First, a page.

Understanding ErlangC for Queue Problems
Finding the number of positions to use in a queue system has been a study case for a long time now; it has applications in several fields and industries, for example, finding the optimal number of call centers agents, deciding the number of bankers in a support station, network traffic analysis and so on.
There are several methods to analyze this problem; this article will look at how to model it using the ErlangC approach.
In the most fundamental Erlang C method, we represent the system as a queue with the following assumptions:
There is incoming traffic with a constant rate; the arrivals follow a Poisson process
There is a fixed capacity in the system; usually, only one transaction gets handled by a resource at the time
There is a fixed number of available positions in a time interval
When all the positions have a total capacity, there is an infinite queue length where the requests wait for a position to be free.
An exponential distribution describes the holding times in the queue
There is no dropout from the queue.
A queue system with these characteristics may look like this:
In this representation, we can see several measures that will help us to describe the system; here there are their definitions and how we are going to call them from now on:
Transactions: Number of incoming requests
Resource: The element that handles a transaction
Arrival rate: The number of incoming transactions in a time interval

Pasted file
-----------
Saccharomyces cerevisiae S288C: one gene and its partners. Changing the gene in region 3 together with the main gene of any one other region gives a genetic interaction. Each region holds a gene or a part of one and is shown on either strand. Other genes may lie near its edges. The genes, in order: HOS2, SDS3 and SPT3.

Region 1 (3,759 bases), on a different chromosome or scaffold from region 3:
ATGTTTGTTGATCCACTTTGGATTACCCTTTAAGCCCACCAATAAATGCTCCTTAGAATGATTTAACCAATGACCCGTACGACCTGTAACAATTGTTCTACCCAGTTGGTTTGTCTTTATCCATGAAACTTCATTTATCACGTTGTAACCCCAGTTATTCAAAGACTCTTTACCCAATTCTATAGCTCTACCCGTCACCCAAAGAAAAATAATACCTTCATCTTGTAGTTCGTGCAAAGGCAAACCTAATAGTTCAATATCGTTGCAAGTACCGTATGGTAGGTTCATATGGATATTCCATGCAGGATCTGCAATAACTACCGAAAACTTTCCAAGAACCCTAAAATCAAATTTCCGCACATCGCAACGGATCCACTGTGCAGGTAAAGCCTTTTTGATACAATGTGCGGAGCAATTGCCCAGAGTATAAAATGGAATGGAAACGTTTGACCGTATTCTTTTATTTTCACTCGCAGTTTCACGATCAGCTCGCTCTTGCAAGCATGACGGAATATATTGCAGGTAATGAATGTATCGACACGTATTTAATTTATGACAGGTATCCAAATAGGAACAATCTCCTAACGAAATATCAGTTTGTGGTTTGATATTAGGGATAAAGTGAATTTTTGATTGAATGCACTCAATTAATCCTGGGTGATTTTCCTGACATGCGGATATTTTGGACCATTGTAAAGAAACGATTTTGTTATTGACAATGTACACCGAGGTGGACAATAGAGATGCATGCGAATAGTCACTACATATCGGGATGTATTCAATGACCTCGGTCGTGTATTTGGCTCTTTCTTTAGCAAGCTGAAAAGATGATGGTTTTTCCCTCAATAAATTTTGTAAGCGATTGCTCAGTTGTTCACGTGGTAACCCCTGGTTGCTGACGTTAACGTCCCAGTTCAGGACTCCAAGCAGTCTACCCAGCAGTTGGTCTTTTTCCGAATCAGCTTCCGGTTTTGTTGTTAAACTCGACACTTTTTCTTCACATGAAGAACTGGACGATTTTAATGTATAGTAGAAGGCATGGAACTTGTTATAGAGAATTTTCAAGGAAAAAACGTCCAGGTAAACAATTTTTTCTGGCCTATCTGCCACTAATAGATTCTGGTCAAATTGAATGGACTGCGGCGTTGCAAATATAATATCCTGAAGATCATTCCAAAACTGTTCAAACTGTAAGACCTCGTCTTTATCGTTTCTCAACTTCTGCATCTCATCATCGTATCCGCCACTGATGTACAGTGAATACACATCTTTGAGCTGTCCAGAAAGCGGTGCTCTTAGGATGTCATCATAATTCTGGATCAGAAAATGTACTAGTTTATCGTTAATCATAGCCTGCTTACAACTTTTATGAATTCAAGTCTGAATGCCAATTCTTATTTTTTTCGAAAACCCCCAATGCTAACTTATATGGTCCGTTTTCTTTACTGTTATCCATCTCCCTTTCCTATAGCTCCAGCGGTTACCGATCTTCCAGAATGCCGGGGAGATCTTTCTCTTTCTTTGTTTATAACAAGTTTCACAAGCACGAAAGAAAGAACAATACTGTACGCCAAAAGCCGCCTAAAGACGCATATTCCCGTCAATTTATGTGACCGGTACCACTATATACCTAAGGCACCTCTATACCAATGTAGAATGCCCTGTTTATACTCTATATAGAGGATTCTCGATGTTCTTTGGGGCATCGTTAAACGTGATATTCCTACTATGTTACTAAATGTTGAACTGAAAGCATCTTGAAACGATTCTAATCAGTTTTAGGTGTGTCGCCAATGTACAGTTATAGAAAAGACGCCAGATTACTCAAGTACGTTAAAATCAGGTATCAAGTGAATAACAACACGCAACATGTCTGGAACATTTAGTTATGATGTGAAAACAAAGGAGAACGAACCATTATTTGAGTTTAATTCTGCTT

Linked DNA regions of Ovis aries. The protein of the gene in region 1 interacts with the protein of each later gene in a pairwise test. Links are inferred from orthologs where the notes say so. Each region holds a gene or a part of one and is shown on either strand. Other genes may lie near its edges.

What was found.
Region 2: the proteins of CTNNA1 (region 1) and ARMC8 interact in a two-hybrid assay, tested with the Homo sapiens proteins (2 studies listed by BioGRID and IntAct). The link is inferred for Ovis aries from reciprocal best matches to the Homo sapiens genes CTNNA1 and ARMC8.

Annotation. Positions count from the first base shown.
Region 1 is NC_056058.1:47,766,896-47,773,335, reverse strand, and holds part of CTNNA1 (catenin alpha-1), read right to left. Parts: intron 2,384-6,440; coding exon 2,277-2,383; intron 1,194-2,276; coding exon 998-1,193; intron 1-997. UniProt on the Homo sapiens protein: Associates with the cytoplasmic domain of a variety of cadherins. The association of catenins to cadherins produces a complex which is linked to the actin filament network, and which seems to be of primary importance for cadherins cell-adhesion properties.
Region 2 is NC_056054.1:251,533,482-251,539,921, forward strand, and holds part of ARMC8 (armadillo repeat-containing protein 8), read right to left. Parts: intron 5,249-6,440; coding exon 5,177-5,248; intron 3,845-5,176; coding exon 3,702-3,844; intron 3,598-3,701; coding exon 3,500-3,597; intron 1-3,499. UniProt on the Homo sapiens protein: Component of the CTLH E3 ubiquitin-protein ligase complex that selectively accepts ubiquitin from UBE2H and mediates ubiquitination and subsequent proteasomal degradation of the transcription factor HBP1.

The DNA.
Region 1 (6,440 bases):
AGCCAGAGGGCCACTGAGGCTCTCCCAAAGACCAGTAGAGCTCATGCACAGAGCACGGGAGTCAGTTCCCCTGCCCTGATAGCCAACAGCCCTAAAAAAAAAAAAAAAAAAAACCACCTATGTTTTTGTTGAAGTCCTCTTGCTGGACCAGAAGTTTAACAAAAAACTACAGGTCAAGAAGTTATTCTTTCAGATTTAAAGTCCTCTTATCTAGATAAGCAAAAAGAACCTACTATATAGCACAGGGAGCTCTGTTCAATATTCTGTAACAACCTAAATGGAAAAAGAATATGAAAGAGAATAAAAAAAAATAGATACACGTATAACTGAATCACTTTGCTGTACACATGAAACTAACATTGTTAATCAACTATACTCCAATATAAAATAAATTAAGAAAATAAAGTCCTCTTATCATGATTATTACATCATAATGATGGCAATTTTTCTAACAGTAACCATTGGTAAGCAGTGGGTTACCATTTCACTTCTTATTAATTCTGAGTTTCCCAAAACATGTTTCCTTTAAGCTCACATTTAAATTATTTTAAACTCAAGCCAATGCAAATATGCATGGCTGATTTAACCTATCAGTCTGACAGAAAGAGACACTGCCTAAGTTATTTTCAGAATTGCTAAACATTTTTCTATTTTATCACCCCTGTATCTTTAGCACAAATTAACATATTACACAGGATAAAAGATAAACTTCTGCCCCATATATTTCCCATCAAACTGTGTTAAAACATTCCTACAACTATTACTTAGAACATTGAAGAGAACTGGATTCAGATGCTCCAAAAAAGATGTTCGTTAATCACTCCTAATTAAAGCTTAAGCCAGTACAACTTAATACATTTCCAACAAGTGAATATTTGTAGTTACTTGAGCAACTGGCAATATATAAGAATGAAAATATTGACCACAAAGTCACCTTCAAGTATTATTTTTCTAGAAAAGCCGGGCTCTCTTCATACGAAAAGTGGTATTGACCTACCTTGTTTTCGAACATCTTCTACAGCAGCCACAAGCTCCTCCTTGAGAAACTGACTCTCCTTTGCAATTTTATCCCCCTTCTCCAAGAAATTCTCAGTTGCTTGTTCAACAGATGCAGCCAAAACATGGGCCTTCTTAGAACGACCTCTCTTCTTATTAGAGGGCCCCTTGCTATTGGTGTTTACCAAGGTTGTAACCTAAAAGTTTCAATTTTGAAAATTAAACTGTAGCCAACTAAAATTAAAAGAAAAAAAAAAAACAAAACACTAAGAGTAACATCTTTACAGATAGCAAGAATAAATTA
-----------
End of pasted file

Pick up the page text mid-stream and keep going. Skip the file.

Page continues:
Average speed of answer (ASA): Average time that a transaction waits in the queue to be attended by a resource
Average handle time (AHT): Average time that takes to a single resource to attend a transaction
Other variables are in the diagram, but that is important for the model, those are:
Shrinkage: Expected percentage of time that a server is not available, for example, due to breaks, scheduled training, etc.
Occupancy: Percentage of time that a resource is handling a transaction
Service level: Percentage of transactions that arrives at a resource before a target ASA
The way as Erlang C find the number of resources in this system is by finding the probability that a transaction waits in queue, opposed to immediately being attended, it takes a target ASA and service level and uses the others variables as the system parameters, if you want to know more about the details of Erlang formulation, you can red the definition here
In the following article, we’ll explain how to use pyworkforce to solve this kind of problem.